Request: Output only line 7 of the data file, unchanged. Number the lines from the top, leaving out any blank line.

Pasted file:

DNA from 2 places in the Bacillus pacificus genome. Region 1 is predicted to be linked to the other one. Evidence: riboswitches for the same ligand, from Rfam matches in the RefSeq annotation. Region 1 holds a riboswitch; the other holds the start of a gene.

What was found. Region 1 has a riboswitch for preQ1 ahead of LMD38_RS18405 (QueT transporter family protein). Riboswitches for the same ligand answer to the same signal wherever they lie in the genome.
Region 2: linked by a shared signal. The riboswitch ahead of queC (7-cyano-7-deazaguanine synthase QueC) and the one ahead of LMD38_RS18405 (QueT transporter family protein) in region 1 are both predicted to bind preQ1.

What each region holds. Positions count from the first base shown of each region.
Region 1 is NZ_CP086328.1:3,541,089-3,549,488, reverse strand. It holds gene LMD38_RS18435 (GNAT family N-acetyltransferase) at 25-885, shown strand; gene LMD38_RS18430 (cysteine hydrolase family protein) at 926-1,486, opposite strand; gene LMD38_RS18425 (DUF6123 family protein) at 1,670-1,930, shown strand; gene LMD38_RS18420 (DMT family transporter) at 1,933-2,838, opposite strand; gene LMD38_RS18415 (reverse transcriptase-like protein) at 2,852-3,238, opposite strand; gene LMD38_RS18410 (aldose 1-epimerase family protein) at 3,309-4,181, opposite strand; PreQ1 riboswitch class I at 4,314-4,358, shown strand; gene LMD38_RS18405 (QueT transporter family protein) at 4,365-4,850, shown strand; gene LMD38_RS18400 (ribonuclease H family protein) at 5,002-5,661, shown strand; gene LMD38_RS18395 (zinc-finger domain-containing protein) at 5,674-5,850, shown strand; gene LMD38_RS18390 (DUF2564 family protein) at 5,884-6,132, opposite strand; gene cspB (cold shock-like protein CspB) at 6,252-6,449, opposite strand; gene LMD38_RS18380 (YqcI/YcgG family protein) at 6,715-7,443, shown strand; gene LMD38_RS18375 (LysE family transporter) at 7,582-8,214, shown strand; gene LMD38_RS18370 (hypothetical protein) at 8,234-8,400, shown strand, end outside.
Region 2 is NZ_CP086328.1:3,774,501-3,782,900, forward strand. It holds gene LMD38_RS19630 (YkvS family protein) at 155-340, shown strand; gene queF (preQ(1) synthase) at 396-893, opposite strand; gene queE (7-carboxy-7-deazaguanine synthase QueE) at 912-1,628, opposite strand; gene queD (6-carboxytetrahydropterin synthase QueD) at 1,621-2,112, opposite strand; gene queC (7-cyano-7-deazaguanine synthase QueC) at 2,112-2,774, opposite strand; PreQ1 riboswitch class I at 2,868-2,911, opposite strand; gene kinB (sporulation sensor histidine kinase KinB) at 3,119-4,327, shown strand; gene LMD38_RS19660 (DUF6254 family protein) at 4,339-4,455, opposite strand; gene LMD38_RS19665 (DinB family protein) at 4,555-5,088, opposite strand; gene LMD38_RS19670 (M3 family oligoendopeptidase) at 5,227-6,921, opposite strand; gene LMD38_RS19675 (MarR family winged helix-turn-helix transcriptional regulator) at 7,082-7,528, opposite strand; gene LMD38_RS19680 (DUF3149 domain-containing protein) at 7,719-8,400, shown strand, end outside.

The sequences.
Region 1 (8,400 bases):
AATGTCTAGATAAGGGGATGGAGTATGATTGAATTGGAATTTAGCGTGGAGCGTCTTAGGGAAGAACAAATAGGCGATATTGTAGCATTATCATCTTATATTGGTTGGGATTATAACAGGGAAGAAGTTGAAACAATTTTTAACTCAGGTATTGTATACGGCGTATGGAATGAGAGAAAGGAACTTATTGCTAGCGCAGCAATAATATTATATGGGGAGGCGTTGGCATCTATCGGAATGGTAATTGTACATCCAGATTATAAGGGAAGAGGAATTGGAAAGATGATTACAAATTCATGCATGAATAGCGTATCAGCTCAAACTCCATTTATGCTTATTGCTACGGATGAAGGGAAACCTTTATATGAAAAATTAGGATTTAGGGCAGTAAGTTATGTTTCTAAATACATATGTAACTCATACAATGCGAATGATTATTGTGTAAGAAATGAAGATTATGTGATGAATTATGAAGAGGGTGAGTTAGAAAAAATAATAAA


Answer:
The sequences.